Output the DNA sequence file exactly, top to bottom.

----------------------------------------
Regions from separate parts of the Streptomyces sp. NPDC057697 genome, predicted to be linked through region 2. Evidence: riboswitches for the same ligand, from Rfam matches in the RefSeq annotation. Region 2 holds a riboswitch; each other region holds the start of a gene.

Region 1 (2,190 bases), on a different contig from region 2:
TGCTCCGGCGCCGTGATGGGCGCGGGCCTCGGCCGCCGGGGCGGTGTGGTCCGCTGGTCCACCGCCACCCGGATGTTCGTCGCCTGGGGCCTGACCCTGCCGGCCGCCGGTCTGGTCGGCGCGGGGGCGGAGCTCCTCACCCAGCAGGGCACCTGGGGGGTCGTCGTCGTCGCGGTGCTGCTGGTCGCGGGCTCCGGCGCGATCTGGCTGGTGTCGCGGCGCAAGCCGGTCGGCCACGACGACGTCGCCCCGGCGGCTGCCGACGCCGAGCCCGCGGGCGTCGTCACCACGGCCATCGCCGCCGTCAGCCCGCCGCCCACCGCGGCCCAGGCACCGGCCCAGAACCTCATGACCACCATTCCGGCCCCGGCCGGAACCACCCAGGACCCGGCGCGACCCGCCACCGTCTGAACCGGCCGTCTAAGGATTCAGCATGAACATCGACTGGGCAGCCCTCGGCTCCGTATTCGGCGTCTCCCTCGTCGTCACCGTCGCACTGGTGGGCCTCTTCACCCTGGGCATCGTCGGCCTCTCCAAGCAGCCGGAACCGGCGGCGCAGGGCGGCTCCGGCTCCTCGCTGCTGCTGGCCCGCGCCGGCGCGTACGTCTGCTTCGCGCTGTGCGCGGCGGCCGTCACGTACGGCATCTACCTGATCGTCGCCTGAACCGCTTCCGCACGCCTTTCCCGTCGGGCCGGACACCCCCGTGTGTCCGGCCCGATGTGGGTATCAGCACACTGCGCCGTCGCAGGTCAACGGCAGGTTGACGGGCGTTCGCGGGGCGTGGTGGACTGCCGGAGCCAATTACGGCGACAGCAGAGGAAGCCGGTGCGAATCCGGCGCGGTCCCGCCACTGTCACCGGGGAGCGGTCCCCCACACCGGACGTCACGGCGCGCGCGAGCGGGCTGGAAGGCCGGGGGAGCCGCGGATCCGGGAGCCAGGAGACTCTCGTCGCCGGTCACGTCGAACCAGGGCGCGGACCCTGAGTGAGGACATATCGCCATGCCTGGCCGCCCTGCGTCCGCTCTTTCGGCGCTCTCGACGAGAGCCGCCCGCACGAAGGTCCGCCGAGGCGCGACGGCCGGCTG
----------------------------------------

Regions from separate parts of the Streptomyces sp. NPDC057697 genome, predicted to be linked through region 2. Evidence: riboswitches for the same ligand, from Rfam matches in the RefSeq annotation. Region 2 holds a riboswitch; each other region holds the start of a gene.

Region 1 (2,190 bases), on a different contig from region 2:
TGCTCCGGCGCCGTGATGGGCGCGGGCCTCGGCCGCCGGGGCGGTGTGGTCCGCTGGTCCACCGCCACCCGGATGTTCGTCGCCTGGGGCCTGACCCTGCCGGCCGCCGGTCTGGTCGGCGCGGGGGCGGAGCTCCTCACCCAGCAGGGCACCTGGGGGGTCGTCGTCGTCGCGGTGCTGCTGGTCGCGGGCTCCGGCGCGATCTGGCTGGTGTCGCGGCGCAAGCCGGTCGGCCACGACGACGTCGCCCCGGCGGCTGCCGACGCCGAGCCCGCGGGCGTCGTCACCACGGCCATCGCCGCCGTCAGCCCGCCGCCCACCGCGGCCCAGGCACCGGCCCAGAACCTCATGACCACCATTCCGGCCCCGGCCGGAACCACCCAGGACCCGGCGCGACCCGCCACCGTCTGAACCGGCCGTCTAAGGATTCAGCATGAACATCGACTGGGCAGCCCTCGGCTCCGTATTCGGCGTCTCCCTCGTCGTCACCGTCGCACTGGTGGGCCTCTTCACCCTGGGCATCGTCGGCCTCTCCAAGCAGCCGGAACCGGCGGCGCAGGGCGGCTCCGGCTCCTCGCTGCTGCTGGCCCGCGCCGGCGCGTACGTCTGCTTCGCGCTGTGCGCGGCGGCCGTCACGTACGGCATCTACCTGATCGTCGCCTGAACCGCTTCCGCACGCCTTTCCCGTCGGGCCGGACACCCCCGTGTGTCCGGCCCGATGTGGGTATCAGCACACTGCGCCGTCGCAGGTCAACGGCAGGTTGACGGGCGTTCGCGGGGCGTGGTGGACTGCCGGAGCCAATTACGGCGACAGCAGAGGAAGCCGGTGCGAATCCGGCGCGGTCCCGCCACTGTCACCGGGGAGCGGTCCCCCACACCGGACGTCACGGCGCGCGCGAGCGGGCTGGAAGGCCGGGGGAGCCGCGGATCCGGGAGCCAGGAGACTCTCGTCGCCGGTCACGTCGAACCAGGGCGCGGACCCTGAGTGAGGACATATCGCCATGCCTGGCCGCCCTGCGTCCGCTCTTTCGGCGCTCTCGACGAGAGCCGCCCGCACGAAGGTCCGCCGAGGCGCGACGGCCGGCTG